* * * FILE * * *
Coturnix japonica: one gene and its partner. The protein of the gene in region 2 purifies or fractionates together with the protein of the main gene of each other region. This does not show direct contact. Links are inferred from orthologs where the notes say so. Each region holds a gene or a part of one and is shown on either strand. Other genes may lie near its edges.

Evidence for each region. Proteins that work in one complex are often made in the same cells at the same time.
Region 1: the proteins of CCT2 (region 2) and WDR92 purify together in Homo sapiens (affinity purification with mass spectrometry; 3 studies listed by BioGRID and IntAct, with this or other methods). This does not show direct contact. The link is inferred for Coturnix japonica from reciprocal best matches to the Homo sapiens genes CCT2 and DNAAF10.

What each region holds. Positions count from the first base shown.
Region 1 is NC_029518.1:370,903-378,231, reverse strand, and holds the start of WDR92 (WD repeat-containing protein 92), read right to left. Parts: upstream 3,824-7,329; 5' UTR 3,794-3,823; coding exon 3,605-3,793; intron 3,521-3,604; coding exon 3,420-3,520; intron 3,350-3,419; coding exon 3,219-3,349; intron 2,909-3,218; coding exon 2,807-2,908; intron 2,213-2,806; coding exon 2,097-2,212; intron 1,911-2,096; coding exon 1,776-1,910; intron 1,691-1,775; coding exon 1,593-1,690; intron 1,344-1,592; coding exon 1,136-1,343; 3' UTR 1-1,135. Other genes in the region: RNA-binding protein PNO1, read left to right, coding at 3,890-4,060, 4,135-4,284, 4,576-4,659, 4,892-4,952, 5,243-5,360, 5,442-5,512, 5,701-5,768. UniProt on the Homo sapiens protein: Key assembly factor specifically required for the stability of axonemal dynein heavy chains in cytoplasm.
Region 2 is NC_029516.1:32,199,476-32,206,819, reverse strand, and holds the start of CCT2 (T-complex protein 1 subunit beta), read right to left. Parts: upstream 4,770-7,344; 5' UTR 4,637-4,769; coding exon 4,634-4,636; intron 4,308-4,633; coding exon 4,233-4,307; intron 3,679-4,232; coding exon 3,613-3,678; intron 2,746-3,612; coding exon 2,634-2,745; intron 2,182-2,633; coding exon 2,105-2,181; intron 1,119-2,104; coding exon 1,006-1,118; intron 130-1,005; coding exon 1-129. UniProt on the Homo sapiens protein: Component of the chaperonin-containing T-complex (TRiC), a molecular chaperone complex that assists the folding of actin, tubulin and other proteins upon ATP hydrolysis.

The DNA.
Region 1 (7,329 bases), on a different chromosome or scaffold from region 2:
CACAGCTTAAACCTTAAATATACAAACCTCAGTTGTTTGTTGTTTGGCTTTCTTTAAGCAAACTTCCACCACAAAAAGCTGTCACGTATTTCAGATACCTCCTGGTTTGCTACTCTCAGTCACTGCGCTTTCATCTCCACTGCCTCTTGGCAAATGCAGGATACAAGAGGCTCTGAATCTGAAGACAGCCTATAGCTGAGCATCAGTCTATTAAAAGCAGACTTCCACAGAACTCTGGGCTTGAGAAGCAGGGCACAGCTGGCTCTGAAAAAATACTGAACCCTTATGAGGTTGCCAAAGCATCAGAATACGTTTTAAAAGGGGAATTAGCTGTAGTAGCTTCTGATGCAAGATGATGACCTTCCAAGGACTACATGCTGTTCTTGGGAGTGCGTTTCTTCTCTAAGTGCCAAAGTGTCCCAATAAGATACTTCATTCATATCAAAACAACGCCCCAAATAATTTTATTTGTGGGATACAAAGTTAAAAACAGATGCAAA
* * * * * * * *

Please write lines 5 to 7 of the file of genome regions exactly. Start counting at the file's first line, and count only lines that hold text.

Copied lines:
Region 1 is NC_029518.1:370,903-378,231, reverse strand, and holds the start of WDR92 (WD repeat-containing protein 92), read right to left. Parts: upstream 3,824-7,329; 5' UTR 3,794-3,823; coding exon 3,605-3,793; intron 3,521-3,604; coding exon 3,420-3,520; intron 3,350-3,419; coding exon 3,219-3,349; intron 2,909-3,218; coding exon 2,807-2,908; intron 2,213-2,806; coding exon 2,097-2,212; intron 1,911-2,096; coding exon 1,776-1,910; intron 1,691-1,775; coding exon 1,593-1,690; intron 1,344-1,592; coding exon 1,136-1,343; 3' UTR 1-1,135. Other genes in the region: RNA-binding protein PNO1, read left to right, coding at 3,890-4,060, 4,135-4,284, 4,576-4,659, 4,892-4,952, 5,243-5,360, 5,442-5,512, 5,701-5,768. UniProt on the Homo sapiens protein: Key assembly factor specifically required for the stability of axonemal dynein heavy chains in cytoplasm.
Region 2 is NC_029516.1:32,199,476-32,206,819, reverse strand, and holds the start of CCT2 (T-complex protein 1 subunit beta), read right to left. Parts: upstream 4,770-7,344; 5' UTR 4,637-4,769; coding exon 4,634-4,636; intron 4,308-4,633; coding exon 4,233-4,307; intron 3,679-4,232; coding exon 3,613-3,678; intron 2,746-3,612; coding exon 2,634-2,745; intron 2,182-2,633; coding exon 2,105-2,181; intron 1,119-2,104; coding exon 1,006-1,118; intron 130-1,005; coding exon 1-129. UniProt on the Homo sapiens protein: Component of the chaperonin-containing T-complex (TRiC), a molecular chaperone complex that assists the folding of actin, tubulin and other proteins upon ATP hydrolysis.

The DNA.